02 May 2019 :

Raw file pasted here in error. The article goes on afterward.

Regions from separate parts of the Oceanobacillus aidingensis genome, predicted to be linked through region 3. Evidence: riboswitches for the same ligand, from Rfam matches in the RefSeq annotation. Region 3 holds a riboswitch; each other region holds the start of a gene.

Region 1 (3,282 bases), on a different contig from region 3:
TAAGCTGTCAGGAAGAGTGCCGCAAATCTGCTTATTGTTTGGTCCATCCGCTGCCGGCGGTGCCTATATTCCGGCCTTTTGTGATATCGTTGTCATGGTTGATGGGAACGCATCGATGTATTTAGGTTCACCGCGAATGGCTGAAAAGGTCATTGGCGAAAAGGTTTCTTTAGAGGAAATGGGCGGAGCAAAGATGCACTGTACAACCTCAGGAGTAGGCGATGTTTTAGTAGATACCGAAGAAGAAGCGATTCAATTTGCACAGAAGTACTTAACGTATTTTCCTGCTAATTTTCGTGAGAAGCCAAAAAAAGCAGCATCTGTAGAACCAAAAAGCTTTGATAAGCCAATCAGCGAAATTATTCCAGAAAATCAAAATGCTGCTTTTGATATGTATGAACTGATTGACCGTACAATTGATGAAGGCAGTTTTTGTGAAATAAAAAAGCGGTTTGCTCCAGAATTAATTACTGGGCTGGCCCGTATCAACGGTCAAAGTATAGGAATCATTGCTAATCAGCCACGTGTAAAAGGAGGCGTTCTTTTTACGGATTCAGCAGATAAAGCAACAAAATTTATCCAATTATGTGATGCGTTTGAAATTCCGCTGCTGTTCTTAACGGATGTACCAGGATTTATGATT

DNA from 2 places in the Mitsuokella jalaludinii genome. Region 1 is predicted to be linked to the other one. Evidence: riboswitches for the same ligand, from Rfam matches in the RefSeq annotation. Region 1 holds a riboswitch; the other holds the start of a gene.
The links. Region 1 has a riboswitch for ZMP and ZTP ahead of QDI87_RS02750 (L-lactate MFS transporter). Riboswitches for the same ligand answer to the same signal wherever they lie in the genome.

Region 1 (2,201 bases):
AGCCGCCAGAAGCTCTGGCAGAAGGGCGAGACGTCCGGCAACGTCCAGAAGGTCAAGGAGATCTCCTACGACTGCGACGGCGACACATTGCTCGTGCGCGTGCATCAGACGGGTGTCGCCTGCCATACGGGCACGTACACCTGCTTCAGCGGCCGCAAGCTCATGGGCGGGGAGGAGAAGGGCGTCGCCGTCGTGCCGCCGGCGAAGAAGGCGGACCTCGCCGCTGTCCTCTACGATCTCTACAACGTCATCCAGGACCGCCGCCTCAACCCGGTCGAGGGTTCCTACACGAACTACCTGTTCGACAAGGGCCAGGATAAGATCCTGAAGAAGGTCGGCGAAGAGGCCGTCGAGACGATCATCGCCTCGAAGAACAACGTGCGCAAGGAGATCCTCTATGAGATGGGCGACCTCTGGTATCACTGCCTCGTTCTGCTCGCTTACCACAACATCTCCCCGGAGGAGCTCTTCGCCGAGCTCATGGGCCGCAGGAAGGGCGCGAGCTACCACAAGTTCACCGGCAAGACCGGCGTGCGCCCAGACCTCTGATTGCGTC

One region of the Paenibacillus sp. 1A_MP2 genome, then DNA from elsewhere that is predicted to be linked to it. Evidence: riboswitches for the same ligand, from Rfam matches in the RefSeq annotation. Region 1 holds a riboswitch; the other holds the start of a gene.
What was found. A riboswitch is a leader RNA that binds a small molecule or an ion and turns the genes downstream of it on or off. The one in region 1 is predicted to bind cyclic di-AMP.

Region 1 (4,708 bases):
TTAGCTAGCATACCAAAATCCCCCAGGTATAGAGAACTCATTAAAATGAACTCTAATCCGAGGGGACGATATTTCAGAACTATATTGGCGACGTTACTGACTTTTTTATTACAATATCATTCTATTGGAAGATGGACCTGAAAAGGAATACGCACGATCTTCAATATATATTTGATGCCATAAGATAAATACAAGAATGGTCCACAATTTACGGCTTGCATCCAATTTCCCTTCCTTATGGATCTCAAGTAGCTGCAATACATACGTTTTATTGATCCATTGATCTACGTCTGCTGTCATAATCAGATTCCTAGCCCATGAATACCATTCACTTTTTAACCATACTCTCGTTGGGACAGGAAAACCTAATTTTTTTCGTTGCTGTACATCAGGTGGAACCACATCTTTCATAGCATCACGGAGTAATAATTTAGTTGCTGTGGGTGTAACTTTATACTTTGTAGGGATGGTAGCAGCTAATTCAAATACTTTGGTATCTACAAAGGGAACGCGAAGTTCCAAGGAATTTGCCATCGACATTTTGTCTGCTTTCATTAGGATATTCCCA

Senate panel OKs bill to abolish death penalty. Senate Bill 112, that would allow Louisiana voters to decide whether to abolish the death penalty, cleared 4-2 its first hurdle, but it faces stronger headwinds moving forward. Senate Bill 112 by Sen. Dan Claitor, R-Baton Rouge, now moves to the full Senate, where as a constitutional amendment it will require two-thirds approval. Sen. Claitor's bill advanced through the Senate Judiciary C Committee Tuesday after a debate that has become familiar in the State Capitol, with Catholic leaders invoking scripture and researchers citing statistics in arguing against the practice. Senate Bill 112, which lawmakers have brought several years in a row, will advance to the full Senate, while an identical one will start in a House committee that has killed similar efforts in recent years. The bill needs a two-thirds vote from both chambers, along with the blessing of Gov. John Bel Edwards. Proponents of the measure argued in Judiciary C Tuesday the death penalty is ineffective, costing the state $111 million in public defender spending along since 2008 while only executing one person, who volunteered. The head of a Catholic Bishop organization argued the punishment purports a "fallacy of justice" and is morally wrong. A Loyola University researcher cited the disparate effects of the death penalty on black defendants, and the state public defender noted people on death row are 3 times more likely to be exonerated than executed in Louisiana. “In order for you to believe the death penalty is something that’s appropriate, you have to hold the position that government doesn’t get it wrong," said state Sen. JP Morrell, who presented Claitor's bill along with Landry. The arguments against the bill were also familiar. 2 prosecutors said the death penalty is a much-needed tool for District Attorneys trying to bring justice to victims. Scott Perilloux, DA for the 21st Judicial District in Livingston Parish, said many of the cases where a death penalty sentence was reversed, cited by opponents of the practice, still ended in convictions. He also questioned lawmakers what prosecutors would do if there was a mass shooting in a church or another "shocking" event. If Claitor's bill passes, it would go on the ballot during the next presidential election. The state has not executed anyone since 2010, when a defendant volunteered. Edwards' administration has said it can't obtain lethal injection drugs, part of a nationwide issue as pharmaceutical companies don't want to be associated with executions.